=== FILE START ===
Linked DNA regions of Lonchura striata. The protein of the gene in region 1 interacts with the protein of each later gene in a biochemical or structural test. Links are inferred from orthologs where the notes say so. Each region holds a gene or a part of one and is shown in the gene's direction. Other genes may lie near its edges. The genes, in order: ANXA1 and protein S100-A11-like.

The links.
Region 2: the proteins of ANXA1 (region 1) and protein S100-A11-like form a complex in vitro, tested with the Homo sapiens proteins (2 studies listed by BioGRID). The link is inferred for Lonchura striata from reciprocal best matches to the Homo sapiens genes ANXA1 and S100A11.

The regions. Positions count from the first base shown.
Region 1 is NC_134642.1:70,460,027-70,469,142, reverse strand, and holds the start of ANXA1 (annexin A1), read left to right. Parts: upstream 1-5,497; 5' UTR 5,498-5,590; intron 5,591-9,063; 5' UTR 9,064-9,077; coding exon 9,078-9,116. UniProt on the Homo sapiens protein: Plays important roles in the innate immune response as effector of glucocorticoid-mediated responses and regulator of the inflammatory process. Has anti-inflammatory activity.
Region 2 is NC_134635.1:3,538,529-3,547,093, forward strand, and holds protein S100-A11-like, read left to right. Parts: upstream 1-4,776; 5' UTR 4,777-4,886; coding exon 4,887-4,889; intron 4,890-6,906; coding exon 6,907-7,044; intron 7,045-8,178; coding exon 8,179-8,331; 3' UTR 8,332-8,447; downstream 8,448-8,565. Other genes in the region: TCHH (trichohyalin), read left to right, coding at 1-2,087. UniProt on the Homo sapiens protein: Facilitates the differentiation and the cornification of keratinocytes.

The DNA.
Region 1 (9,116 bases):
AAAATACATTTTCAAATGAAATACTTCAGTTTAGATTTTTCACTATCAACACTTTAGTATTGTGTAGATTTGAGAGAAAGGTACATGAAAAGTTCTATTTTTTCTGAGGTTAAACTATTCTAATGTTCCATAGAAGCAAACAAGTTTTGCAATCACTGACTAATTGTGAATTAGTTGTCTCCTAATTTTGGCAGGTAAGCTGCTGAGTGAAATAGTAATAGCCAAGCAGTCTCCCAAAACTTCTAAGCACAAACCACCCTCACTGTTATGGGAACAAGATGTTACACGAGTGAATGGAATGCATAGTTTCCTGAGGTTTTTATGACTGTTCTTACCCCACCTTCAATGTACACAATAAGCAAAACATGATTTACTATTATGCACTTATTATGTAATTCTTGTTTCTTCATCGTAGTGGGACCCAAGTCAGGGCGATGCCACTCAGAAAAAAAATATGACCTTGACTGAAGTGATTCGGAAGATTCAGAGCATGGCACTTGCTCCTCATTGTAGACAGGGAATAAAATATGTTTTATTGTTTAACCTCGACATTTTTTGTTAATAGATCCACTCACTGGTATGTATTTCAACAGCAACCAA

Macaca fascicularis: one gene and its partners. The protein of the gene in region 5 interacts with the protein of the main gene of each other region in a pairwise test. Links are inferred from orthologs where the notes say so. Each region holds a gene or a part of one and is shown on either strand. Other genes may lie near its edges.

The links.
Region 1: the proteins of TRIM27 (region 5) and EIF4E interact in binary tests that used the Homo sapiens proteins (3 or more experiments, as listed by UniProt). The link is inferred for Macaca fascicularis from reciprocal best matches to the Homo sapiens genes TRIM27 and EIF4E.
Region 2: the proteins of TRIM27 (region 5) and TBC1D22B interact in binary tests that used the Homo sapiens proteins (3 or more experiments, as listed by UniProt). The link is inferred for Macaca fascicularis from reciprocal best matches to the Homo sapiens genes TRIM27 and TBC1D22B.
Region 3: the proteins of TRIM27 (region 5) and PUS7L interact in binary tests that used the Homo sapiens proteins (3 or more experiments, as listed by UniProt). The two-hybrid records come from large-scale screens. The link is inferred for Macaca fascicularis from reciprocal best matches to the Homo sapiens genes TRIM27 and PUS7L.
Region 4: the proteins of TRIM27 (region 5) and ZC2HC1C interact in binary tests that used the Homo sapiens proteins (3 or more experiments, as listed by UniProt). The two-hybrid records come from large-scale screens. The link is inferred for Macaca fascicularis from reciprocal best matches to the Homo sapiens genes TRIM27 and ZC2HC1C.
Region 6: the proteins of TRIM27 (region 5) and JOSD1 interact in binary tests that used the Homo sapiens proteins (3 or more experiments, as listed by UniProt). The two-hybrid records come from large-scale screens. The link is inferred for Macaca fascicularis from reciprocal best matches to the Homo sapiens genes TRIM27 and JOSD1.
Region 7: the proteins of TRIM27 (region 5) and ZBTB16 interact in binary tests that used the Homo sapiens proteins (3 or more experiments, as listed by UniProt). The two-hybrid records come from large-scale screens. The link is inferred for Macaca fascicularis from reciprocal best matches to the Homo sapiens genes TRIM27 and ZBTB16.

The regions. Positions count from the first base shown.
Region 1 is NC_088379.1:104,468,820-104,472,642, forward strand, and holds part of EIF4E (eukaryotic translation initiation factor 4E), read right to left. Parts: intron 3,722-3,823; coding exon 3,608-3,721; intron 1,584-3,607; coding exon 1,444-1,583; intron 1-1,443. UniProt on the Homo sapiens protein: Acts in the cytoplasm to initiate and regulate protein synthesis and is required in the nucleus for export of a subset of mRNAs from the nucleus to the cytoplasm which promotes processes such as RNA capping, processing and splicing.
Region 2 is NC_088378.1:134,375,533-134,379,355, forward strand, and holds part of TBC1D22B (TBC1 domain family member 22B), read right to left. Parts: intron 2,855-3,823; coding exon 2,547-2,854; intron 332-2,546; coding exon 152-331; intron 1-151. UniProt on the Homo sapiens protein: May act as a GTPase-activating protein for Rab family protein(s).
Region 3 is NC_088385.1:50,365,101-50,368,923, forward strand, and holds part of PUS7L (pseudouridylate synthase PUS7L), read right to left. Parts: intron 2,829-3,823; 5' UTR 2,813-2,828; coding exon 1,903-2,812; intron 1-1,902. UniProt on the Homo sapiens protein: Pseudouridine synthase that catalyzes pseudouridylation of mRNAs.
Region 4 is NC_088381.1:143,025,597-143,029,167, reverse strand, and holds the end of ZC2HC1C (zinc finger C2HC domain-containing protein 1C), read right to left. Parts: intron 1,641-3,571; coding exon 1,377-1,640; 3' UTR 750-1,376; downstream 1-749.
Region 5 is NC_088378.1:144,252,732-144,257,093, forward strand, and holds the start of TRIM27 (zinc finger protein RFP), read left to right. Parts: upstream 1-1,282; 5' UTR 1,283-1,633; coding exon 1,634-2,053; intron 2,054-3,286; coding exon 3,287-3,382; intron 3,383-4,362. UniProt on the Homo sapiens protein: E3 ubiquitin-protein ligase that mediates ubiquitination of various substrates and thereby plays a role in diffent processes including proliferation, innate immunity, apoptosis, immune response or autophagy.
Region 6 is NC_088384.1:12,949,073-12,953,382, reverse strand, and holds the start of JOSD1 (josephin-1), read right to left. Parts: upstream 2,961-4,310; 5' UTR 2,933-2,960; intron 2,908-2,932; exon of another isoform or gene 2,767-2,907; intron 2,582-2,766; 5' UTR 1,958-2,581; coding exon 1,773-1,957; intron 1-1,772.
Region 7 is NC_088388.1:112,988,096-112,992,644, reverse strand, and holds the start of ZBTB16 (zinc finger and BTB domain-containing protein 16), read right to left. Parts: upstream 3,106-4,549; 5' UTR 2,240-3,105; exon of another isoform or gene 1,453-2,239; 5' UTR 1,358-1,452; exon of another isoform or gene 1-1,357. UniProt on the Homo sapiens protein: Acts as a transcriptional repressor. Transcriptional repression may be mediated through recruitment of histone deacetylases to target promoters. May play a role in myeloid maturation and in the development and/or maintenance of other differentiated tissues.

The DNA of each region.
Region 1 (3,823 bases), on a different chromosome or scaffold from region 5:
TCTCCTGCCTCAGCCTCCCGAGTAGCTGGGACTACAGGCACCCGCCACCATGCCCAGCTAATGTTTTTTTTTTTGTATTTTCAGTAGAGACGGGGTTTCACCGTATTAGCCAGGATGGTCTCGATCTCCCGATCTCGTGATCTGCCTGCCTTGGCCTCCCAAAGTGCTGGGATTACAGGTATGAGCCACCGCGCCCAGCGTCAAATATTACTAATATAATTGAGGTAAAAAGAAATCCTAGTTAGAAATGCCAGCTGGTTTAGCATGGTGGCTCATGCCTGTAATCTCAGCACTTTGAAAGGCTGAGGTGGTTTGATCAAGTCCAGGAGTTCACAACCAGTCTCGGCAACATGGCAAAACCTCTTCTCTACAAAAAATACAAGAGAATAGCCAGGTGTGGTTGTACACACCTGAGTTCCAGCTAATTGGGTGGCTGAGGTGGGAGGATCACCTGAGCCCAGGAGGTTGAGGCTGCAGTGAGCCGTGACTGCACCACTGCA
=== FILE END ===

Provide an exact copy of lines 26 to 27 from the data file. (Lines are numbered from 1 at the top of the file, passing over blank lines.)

The DNA of each region.
Region 1 (3,823 bases), on a different chromosome or scaffold from region 5: